City of Tualatin
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News Releases
ArtSplash at the Lake of the Commons - 06/14/18

Come out to the City of Tualatin's 23rd annual ArtSplash Art Show and Sale July 13-15 at the Lake of the Commons, 8325 SW Nyberg Street in Tualatin. Over 50 Northwest artists will be displaying their talents in watercolor, acrylic, photography, glass, jewelry, ceramics, and more.

Schedule of Events:

Friday

  • 4-9pm  ArtSplash artist booths open
  • 6:30pm  Concert on the Commons featuring R&B artist Tom Grant

Saturday

  • 11am-8pm  ArtSplash artist booths open
  • 12-4pm  Willowbrook Arts Camp's Kids' Art Tent open
  • 1-3pm  Live performance by Tualatin band Elise and Special Guest
  • 3:30-5:30pm  Live performance by musician Tyler Stenson
  • 6pm Concert featuring the band We Three
  • 9pm  Movie on the Commons, Coco (PG)

Sunday

  • 11am-4pm  ArtSplash artist booths open
  • 11am-2pm  Chalk it Up - create your own masterpiece using liquid chalk
  • 1-3pm  Concert by New Horizons Big Band of Tualatin

Recent Tualatin Monitoring Results Found Elevated Levels of Lead in Tests at Some High-Risk Homes - 06/05/18

The City of Tualatin tests for lead in the water every six months.  In April 2018, water samples from 67 high-risk homes in the city were tested for lead and 8 homes came back with higher than the EPA action level of 15 parts per billion. When more than 10 percent of these homes are above the action level, the City of Tualatin is required to notify the public and implement corrective actions. To help the Tualatin community reduce risk for lead exposure, the City of Tualatin is providing public education.
 

What is the City doing to lower risk for lead exposure from the drinking water?

The City of Tualatin purchases its water from Portland. The Portland Water Bureau is in the process of improving Corrosion Control Treatment that will be in place no later than Spring 2022.

The City’s water system does not contain lead parts. Lead in water is mainly from home or building plumbing, such as lead solder or leaded brass fixtures. When water stands for several hours or more in plumbing systems that contain lead, the lead may dissolve into your drinking water. Homes at risk for the highest levels of lead are those built prior to 1985.

What Are the Health Effects of Lead?

Lead can cause serious health problems if too much enters your body from drinking water or other sources. The greatest risk of exposure is to infants, young children and pregnant women. Scientists have linked the effects of lead on the brain with lowered IQ in children.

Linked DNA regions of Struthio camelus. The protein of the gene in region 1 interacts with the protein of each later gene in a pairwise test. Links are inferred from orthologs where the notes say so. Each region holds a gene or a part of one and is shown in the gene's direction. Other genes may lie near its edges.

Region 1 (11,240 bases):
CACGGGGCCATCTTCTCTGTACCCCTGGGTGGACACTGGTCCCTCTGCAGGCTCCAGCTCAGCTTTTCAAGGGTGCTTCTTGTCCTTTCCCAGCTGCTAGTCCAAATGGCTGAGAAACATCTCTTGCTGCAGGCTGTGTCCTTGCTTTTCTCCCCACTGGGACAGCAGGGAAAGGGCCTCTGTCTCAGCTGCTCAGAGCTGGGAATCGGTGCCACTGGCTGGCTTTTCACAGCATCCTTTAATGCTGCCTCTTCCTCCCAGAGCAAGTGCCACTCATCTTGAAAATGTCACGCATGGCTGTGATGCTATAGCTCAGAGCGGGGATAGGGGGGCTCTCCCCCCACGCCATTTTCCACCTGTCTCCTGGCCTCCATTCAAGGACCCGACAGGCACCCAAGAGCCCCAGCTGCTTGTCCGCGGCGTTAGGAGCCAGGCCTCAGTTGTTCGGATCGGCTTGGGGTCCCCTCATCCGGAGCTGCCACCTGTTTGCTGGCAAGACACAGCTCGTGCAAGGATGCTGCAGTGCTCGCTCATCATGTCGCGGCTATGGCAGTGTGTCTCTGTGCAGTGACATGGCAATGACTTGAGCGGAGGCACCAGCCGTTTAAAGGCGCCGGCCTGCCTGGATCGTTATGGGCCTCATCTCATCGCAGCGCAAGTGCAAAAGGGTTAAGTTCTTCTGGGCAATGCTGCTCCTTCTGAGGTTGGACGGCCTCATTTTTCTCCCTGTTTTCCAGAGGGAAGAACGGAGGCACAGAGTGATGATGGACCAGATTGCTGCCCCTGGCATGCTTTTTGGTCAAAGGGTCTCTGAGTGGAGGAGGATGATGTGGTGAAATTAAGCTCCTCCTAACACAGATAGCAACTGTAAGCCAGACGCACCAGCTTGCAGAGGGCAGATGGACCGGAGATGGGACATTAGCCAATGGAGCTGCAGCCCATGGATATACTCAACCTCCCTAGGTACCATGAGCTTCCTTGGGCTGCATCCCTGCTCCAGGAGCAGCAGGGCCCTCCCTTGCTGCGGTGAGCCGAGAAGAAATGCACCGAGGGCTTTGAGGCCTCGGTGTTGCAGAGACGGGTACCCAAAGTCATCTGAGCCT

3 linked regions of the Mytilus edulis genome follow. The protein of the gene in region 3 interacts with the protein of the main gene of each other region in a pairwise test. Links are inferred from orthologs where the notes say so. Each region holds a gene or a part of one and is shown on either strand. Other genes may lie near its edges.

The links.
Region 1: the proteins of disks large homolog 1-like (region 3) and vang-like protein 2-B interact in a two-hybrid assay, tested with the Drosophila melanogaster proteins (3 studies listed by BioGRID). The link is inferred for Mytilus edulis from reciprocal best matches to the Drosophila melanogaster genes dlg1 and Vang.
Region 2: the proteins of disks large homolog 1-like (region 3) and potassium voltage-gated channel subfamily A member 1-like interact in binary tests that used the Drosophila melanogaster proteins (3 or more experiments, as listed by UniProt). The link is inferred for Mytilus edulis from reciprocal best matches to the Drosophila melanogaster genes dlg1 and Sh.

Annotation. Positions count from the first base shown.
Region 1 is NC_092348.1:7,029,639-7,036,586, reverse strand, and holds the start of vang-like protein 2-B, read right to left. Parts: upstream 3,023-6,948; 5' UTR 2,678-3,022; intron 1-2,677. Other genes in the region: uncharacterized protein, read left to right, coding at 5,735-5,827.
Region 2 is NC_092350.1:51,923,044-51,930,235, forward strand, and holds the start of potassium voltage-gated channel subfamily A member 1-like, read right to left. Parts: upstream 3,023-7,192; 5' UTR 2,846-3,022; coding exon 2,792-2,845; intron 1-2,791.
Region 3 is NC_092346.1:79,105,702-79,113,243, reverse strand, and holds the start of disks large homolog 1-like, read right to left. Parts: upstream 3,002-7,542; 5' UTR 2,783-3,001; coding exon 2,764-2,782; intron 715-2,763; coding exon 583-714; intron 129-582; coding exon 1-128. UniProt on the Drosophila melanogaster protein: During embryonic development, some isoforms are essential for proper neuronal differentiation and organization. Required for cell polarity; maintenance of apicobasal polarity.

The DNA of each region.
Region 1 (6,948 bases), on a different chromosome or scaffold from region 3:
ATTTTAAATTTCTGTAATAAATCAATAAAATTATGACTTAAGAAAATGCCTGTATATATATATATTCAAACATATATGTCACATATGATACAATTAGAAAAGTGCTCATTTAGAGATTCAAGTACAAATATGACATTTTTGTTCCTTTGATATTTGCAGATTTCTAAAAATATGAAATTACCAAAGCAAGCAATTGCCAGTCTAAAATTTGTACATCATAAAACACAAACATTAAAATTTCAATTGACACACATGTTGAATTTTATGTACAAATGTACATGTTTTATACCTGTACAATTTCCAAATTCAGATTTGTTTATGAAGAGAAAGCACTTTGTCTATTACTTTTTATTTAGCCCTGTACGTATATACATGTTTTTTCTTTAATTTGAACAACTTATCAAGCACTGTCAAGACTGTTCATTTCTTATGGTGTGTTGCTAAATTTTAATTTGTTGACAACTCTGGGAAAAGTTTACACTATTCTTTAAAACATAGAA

How Can I Reduce My Exposure to Lead?

  • Run your water to flush out lead
    Before using water for drinking or cooking, run the water for 30 seconds to 2 minutes, or until it becomes colder from each tap when it has not been used for several hours. This flushes water which may contain lead from the pipes.
  • Use cold, fresh water for cooking and preparing baby formula
    Do not cook with or drink water from the hot water tap; lead dissolves more easily into hot water. Do not use water from the hot water tap to make baby formula.
  • Test your water for lead
    The Lead Line provides a no-cost, in-home lead in water sample kit for residential customers along with additional information about reducing exposure to lead. This is available through the Multnomah County Health Department to all Portland Water Bureau wholesale water customers, including the City of Tualatin. If you would like to have your home tested for lead, visit www.leadline.org or call 503-988-4000.
  • Consider using a filter
    If you have elevated levels of lead in water, you may consider purchasing a water filter to remove it. Be sure it reduces lead - not all filters do. Always maintain and replace a filtration device in accordance with the manufacturer's instructions to protect water quality.
  • Do not boil water to remove lead
    Boiling water will not reduce lead.
  • Test your child for lead
    Ask your physician or call the Leadline to find out how to have your child tested for lead. A blood lead level test is the only way to know if your child is being exposed to lead.
  • Regularly clean your faucet aerator
    Particles containing lead from solder or household plumbing can become trapped in your faucet aerator. Regular cleaning every few months will remove these particles and reduce your exposure to lead.
  • Consider buying low-lead fixtures
    As of January 2014, all pipes, fittings and fixtures are required to contain less than 0.25 percent lead. When replacing plumbing fixtures, look for those with the lowest lead content.

 
Resources
Call us at 503-691-3095 or email Water Manager Terrance Leahy, or visit our website at www.tualatinoregon.gov. For more information on reducing lead exposure around your home/building and the health effects of lead, visit EPA’s website at www.epa.gov/lead, or contact your health care provider.

  • City of Tualatin Water Quality Program: E-mail | 503-691-3095
  • Request a testing kit or for more information: Lead Line Website | Lead Line Phone Number: (503) 988-4000
  • National Lead Information Center: (800) 424-LEAD (800-424-5323)
     

Attached Media Files: News Release- Español , News Release